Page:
Yesterday and today in the world of cartridges | New


“I continue to be interested in new things that seem old and old things that seem new.”

I don’t know about you, but I consider much of today’s modern technology a necessary evil. Well, I take that back, most of it isn’t so necessary. How many new cell phones, cameras and computers do we really need?

I confess that I take care of all these gears much more than I would have ever thought. Just when I get the latest gadget in the form of a phone or a camera and think I’m ready for a while, guess what? Boom! Here is the new version brighter than the previous one.

In 1969, when many of us had a lot more hair and energy, a Chevy Camaro Z-28 went from 0 to 100 km/h in 7.4 seconds. It was considered pretty fast and if you had one of those cars you were considered pretty cool. If you were a man, you probably didn’t lack for female companionship. (I guess it was the same for female Camaro drivers, I’m not sure)

In 2014, a Toyota Camry would do 0-60 in 6.4 seconds, but that would put you nowhere near the coolness level of the Z-28. In 1908 (whatever you heard, I wasn’t there at the time) a Ford Model T had a 20 horsepower engine. Today, the lawnmower you drive every Saturday has an engine this size or larger.

Maybe you understand my point and maybe you don’t, but things have changed a lot. The world of firearms and ammunition is no different. In shotguns, we’ve come a long way from the days when we mainly shot double-barreled shotguns, paper shells, and the world was a lot simpler.

Now I’m going to tell you something from the past and I’m telling you right now that I’m a little suspicious about it. I wanted to mention it sometimes when we were talking about shells, but I wasn’t sure I should mention it.

What I’m talking about here is the topic in the shotgun world of “cut” shells. That’s right, cut shells. If you have an uncle, father or grandfather who has a lot of experience with shotguns, he probably knows about this. Simply put, it is a method of taking a shotgun shell and cutting it almost into two pieces. You don’t cut the cartridge completely, you encircle the outer part of the shotgun cartridge, the shell, where the cut almost connects.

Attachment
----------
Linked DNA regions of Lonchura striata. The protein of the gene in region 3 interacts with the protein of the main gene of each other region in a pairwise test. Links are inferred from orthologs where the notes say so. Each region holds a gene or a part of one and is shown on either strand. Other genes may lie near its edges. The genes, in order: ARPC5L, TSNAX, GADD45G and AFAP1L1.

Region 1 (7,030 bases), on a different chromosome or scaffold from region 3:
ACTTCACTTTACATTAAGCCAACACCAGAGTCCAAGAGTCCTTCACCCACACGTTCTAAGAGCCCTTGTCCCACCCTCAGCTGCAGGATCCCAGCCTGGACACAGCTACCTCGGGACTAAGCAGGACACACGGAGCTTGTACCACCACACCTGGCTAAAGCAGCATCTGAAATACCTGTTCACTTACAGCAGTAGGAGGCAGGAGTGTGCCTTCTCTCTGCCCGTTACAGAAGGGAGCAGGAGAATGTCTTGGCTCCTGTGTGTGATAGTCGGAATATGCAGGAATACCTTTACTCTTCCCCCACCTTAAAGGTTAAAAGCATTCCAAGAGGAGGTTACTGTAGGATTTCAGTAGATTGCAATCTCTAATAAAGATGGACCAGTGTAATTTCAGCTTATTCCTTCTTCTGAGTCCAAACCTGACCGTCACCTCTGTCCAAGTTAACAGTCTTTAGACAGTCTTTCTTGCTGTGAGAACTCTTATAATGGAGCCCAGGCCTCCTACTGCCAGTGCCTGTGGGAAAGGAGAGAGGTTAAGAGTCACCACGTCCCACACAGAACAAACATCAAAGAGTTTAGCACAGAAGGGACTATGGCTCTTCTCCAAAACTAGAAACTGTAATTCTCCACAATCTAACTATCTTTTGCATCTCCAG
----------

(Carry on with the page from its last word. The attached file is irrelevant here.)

Right now, some of you are saying, why the hell would you do that? Back when some citizens with a shotgun depended on this weapon if they wanted to eat, chopped shells were a way to expand your ammo inventory. When you fire a cut shell, the hull separates and the entire shot load stays together, inside the hull, to the target. So, in effect, what you’ve created is a shotgun slug, a solid piece of lead, what your grandfather probably called a “punk ball”.

No doubt a cut shell isn’t very accurate beyond about 30 yards, but that didn’t stop Depression-era rabbit and bird hunters from having a cut shell in their fur in case they run into a deer. Much like a factory shotgun slug, a cut cartridge is fully capable of taking down a whitetail deer. People did this when they had limited ammunition and even less money.

You might wonder why I was so hesitant to bring this to your attention. Because it’s probably not a safe thing to do. Many of these shells have been fired over the years and some shooters do so regularly, but that doesn’t mean accidents can’t happen. You can find information on the internet about cut shells and see videos of shooters firing them, but I tell you not to. I know some of you are going to do this anyway, but I advise against it. I just wanted to tell you a bit about the history of the shotgun.

I told you about something old, now I want to tell you about something new in shotgun shell innovation. I believe I mentioned Aguila Ammunition before, Aguila was founded in 1961 and the ammunition is manufactured in Cuernavaca, Morelos, Mexico and is distributed in North America by Texas Armament and Technology. As one of the largest rimfire cartridge manufacturers in the world, Aguila uses state-of-the-art technology to manufacture quality rimfire, centerfire and cartridge ammunition.

Aguila has come up with what I think is a really nifty advancement in cartridges. They make a 1¾ inch cartridge, 1 inch shorter than the standard 2¾ inch cartridge and it is available in birdshot, slug and buckshot. The Mini Shell, as they call it, offers lower recoil and lower noise, two very important things for new shooters, especially kids. All that, but this little shell delivers a five ounce load of #7½ shot backed by 1¾ drams of powder, enough to smash clay targets on the skeet or sport clay range. Those of you who run youth shooting programs, are you listening?

I’m sure I’ll never own a Model T Ford, and while I’d love to have a Camaro, I’ll probably never drive one either. On the other hand, I know a lady who had a red one.

Actually married her.

Larry Case is a retired West Virginia Department of Natural Resources captain and lifelong outdoorsman. Larry writes for several newspapers and magazines. His website is www.gunsandcornbread.com and you can reach him at [email protected]

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